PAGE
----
Any kid will love the part when one of the thugs has his bum bitten by the gang’s savage guard dog while enduring the world’s worst wedgie and will certainly love Aunty-boy’s invention the Fartex 120Y.

Highly recommended for readers who like to laugh out loud – from around 9 years old upwards.

The Eagle of Rome: A Lottie Lipton Adventure – Dan Metcalf

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Allen & Unwin

Bloomsbury Publishing

ISBN:9781472927583

Imprint: A&C Black Children’S

September 2016

RRP $12.99

I have some little girls who will be most excited when this hits the shelves after the holidays. They loved the first one I brought along to the library so the rest of the series is on our ‘to buy’ list for next year’s budget.

The stories are quick and easy to read but the secret codes are great fun and provide a real challenge for some little readers.

In this new adventure Lottie comes up against famous treasure seeker Lady Viola Kirton who is desperately hunting the lost Eagle of the Ninth Legion. Lady Viola has long been Lottie’s role model but not once she discovers that the snobby woman only wants the Eagle so that she can sell it for a fabulous price rather than preserve it with the other antiquities in the British Museum.  Young Lottie is not about to let that happen so along with Uncle Bert and Reg she determines to solve the mystery of the hidden treasure first.

We have four more to catch up on so they had better be top of our list methinks!

 

Highly recommended for your newly independent readers from around Year 1 upwards.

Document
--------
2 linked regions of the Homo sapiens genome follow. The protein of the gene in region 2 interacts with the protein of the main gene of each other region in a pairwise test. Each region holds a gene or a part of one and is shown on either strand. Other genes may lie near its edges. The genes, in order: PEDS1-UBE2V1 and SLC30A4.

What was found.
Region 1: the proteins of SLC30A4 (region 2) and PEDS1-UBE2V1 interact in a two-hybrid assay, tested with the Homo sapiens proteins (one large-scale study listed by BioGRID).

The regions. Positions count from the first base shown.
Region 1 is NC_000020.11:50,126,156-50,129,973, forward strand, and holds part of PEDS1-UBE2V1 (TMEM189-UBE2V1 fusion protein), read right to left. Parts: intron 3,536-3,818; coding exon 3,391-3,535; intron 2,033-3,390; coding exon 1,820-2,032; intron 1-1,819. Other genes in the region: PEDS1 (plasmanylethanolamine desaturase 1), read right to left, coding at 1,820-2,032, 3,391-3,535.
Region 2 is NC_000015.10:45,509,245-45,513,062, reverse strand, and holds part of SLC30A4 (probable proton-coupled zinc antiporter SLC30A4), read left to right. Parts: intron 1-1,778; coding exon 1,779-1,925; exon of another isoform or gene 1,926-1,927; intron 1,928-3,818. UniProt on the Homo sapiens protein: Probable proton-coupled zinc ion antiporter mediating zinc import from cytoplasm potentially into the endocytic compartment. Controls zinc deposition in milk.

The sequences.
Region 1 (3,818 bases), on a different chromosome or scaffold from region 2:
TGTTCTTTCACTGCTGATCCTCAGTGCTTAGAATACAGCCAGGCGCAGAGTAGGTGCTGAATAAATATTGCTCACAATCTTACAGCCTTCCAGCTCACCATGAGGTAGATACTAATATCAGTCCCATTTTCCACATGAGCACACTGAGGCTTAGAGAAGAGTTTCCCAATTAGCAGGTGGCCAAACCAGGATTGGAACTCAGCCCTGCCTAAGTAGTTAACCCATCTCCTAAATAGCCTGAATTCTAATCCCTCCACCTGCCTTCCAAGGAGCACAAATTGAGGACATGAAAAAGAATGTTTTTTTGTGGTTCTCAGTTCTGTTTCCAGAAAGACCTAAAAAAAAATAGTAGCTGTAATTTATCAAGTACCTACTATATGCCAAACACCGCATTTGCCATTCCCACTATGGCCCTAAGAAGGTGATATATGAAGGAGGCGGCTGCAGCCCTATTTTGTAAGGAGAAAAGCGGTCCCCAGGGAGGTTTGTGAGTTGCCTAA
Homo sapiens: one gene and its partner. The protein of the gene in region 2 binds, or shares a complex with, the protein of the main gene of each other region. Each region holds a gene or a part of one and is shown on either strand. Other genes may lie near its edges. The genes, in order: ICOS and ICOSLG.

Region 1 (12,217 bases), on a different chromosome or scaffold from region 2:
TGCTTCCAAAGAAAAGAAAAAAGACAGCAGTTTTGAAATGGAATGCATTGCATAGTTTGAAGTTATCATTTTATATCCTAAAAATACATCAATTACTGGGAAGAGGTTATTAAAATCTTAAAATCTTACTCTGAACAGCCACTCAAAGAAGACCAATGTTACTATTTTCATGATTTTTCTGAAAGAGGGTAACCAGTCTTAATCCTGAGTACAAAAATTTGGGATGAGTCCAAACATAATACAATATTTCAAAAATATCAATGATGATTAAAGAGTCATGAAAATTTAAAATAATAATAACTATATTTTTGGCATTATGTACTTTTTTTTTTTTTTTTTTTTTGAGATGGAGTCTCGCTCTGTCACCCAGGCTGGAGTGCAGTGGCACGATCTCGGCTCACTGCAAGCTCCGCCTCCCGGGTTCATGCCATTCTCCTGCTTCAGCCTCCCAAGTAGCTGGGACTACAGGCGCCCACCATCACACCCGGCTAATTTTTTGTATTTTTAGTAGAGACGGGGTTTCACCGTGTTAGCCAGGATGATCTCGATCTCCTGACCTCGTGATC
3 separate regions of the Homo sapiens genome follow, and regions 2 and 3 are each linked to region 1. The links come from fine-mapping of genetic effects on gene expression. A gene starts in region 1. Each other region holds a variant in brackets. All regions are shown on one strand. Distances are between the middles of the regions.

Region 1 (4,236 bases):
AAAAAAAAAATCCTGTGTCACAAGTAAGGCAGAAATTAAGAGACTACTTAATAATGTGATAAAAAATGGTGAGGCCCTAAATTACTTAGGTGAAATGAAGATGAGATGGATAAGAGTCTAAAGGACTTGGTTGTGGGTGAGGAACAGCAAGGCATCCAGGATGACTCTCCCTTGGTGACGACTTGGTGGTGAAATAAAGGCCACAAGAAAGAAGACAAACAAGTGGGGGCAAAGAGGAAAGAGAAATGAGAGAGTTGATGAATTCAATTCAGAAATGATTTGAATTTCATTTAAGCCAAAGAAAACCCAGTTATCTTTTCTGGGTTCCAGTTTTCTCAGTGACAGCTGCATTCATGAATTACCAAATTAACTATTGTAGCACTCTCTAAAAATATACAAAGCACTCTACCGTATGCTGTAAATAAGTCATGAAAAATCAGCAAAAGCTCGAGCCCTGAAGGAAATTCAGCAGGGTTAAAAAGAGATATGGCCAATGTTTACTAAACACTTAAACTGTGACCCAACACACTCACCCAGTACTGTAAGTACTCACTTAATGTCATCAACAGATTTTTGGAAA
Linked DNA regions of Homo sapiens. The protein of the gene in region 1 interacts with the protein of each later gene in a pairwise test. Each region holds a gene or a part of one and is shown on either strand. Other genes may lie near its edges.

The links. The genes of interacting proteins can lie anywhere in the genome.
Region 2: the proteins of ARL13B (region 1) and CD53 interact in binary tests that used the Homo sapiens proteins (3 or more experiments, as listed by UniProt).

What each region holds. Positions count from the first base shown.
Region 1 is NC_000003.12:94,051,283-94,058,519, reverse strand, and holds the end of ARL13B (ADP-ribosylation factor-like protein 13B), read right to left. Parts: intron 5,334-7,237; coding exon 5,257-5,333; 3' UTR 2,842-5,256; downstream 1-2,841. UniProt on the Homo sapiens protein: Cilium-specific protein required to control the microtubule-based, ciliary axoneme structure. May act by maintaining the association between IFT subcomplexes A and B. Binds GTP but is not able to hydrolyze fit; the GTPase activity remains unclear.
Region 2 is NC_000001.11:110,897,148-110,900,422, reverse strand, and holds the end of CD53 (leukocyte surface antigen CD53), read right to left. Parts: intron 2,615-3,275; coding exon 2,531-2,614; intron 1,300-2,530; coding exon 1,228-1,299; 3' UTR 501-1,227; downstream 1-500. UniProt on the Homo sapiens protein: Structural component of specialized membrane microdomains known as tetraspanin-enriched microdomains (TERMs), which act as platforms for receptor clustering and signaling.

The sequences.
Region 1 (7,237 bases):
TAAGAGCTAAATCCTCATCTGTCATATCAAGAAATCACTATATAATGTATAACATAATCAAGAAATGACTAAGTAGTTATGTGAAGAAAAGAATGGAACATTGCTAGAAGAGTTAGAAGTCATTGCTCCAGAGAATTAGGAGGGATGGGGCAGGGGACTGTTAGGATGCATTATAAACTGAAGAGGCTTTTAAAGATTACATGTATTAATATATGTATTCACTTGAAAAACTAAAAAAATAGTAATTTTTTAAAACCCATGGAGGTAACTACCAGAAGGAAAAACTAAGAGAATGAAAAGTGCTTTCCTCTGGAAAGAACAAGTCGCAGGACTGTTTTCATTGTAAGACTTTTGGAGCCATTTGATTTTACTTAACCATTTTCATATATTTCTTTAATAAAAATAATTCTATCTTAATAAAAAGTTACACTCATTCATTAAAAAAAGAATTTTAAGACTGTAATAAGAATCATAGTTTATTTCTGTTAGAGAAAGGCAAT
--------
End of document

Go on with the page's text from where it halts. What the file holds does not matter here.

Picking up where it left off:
Fright Club – Ethan Long

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Bloomsbury Publishing Australia

Published: 01-09-2016

ISBN: 9781681190433

Imprint: Bloomsbury USA Childrens

RRP: $9.99   –

This is one of the cutest board books I’ve seen for ages. Forget about sweet and pretty – this one is just in time for Halloween and a fun story for little people.

The local Fright Club led by Vladimir the vampire are busily practising their ‘ghoulish faces, scary moves, chilling sounds’ in their clubhouse when there comes a knock at the door. A sweet fluffy bunny asks if she can join the club and is promptly rejected. The monsters continue with their very amateurish spookiness and there is another knock at the door. This time the cute bunny is accompanied by her foxy lawyer citing discrimination about being excluded and pretty soon all the woodland creatures are picketing the Fright Club. Of course eventually the monsters have to give in and let them all join – and who knew? Those little animals can be quite scary when they want to be!